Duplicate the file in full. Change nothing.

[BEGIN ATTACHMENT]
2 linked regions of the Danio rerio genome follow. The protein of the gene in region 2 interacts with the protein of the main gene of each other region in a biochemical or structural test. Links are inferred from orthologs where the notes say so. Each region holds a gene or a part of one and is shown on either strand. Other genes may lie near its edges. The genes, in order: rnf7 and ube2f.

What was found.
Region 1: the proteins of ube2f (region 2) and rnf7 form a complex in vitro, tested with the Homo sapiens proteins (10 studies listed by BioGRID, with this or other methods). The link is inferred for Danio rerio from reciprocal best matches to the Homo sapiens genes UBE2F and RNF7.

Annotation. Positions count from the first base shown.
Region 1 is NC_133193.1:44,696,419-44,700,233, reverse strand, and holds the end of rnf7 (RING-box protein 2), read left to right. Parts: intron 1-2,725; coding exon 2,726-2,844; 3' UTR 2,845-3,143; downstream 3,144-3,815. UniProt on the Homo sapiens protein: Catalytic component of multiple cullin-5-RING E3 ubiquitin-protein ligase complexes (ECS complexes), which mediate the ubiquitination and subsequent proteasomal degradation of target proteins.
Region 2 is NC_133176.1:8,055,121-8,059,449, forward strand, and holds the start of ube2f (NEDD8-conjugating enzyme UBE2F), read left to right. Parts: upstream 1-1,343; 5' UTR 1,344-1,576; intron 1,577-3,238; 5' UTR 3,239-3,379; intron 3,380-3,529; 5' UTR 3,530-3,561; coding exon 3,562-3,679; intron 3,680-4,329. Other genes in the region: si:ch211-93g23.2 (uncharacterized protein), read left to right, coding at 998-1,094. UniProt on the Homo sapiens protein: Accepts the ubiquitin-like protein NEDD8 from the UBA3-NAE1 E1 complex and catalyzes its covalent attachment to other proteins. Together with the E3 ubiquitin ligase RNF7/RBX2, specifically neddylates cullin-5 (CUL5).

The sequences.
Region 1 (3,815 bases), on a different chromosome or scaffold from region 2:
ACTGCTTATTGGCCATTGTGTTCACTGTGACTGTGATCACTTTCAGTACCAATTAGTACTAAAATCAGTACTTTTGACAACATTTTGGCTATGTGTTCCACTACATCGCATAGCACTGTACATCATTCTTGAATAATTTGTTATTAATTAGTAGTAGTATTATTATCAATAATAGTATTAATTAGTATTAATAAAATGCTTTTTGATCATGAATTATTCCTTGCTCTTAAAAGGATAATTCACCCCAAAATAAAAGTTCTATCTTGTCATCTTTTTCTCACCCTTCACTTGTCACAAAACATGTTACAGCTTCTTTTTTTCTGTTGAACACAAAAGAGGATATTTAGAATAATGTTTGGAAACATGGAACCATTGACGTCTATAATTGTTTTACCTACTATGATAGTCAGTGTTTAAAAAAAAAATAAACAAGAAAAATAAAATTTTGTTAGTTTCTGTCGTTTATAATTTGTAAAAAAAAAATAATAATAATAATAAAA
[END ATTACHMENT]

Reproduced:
2 linked regions of the Danio rerio genome follow. The protein of the gene in region 2 interacts with the protein of the main gene of each other region in a biochemical or structural test. Links are inferred from orthologs where the notes say so. Each region holds a gene or a part of one and is shown on either strand. Other genes may lie near its edges. The genes, in order: rnf7 and ube2f.

What was found.
Region 1: the proteins of ube2f (region 2) and rnf7 form a complex in vitro, tested with the Homo sapiens proteins (10 studies listed by BioGRID, with this or other methods). The link is inferred for Danio rerio from reciprocal best matches to the Homo sapiens genes UBE2F and RNF7.

Annotation. Positions count from the first base shown.
Region 1 is NC_133193.1:44,696,419-44,700,233, reverse strand, and holds the end of rnf7 (RING-box protein 2), read left to right. Parts: intron 1-2,725; coding exon 2,726-2,844; 3' UTR 2,845-3,143; downstream 3,144-3,815. UniProt on the Homo sapiens protein: Catalytic component of multiple cullin-5-RING E3 ubiquitin-protein ligase complexes (ECS complexes), which mediate the ubiquitination and subsequent proteasomal degradation of target proteins.
Region 2 is NC_133176.1:8,055,121-8,059,449, forward strand, and holds the start of ube2f (NEDD8-conjugating enzyme UBE2F), read left to right. Parts: upstream 1-1,343; 5' UTR 1,344-1,576; intron 1,577-3,238; 5' UTR 3,239-3,379; intron 3,380-3,529; 5' UTR 3,530-3,561; coding exon 3,562-3,679; intron 3,680-4,329. Other genes in the region: si:ch211-93g23.2 (uncharacterized protein), read left to right, coding at 998-1,094. UniProt on the Homo sapiens protein: Accepts the ubiquitin-like protein NEDD8 from the UBA3-NAE1 E1 complex and catalyzes its covalent attachment to other proteins. Together with the E3 ubiquitin ligase RNF7/RBX2, specifically neddylates cullin-5 (CUL5).

The sequences.
Region 1 (3,815 bases), on a different chromosome or scaffold from region 2:
ACTGCTTATTGGCCATTGTGTTCACTGTGACTGTGATCACTTTCAGTACCAATTAGTACTAAAATCAGTACTTTTGACAACATTTTGGCTATGTGTTCCACTACATCGCATAGCACTGTACATCATTCTTGAATAATTTGTTATTAATTAGTAGTAGTATTATTATCAATAATAGTATTAATTAGTATTAATAAAATGCTTTTTGATCATGAATTATTCCTTGCTCTTAAAAGGATAATTCACCCCAAAATAAAAGTTCTATCTTGTCATCTTTTTCTCACCCTTCACTTGTCACAAAACATGTTACAGCTTCTTTTTTTCTGTTGAACACAAAAGAGGATATTTAGAATAATGTTTGGAAACATGGAACCATTGACGTCTATAATTGTTTTACCTACTATGATAGTCAGTGTTTAAAAAAAAAATAAACAAGAAAAATAAAATTTTGTTAGTTTCTGTCGTTTATAATTTGTAAAAAAAAAATAATAATAATAATAAAA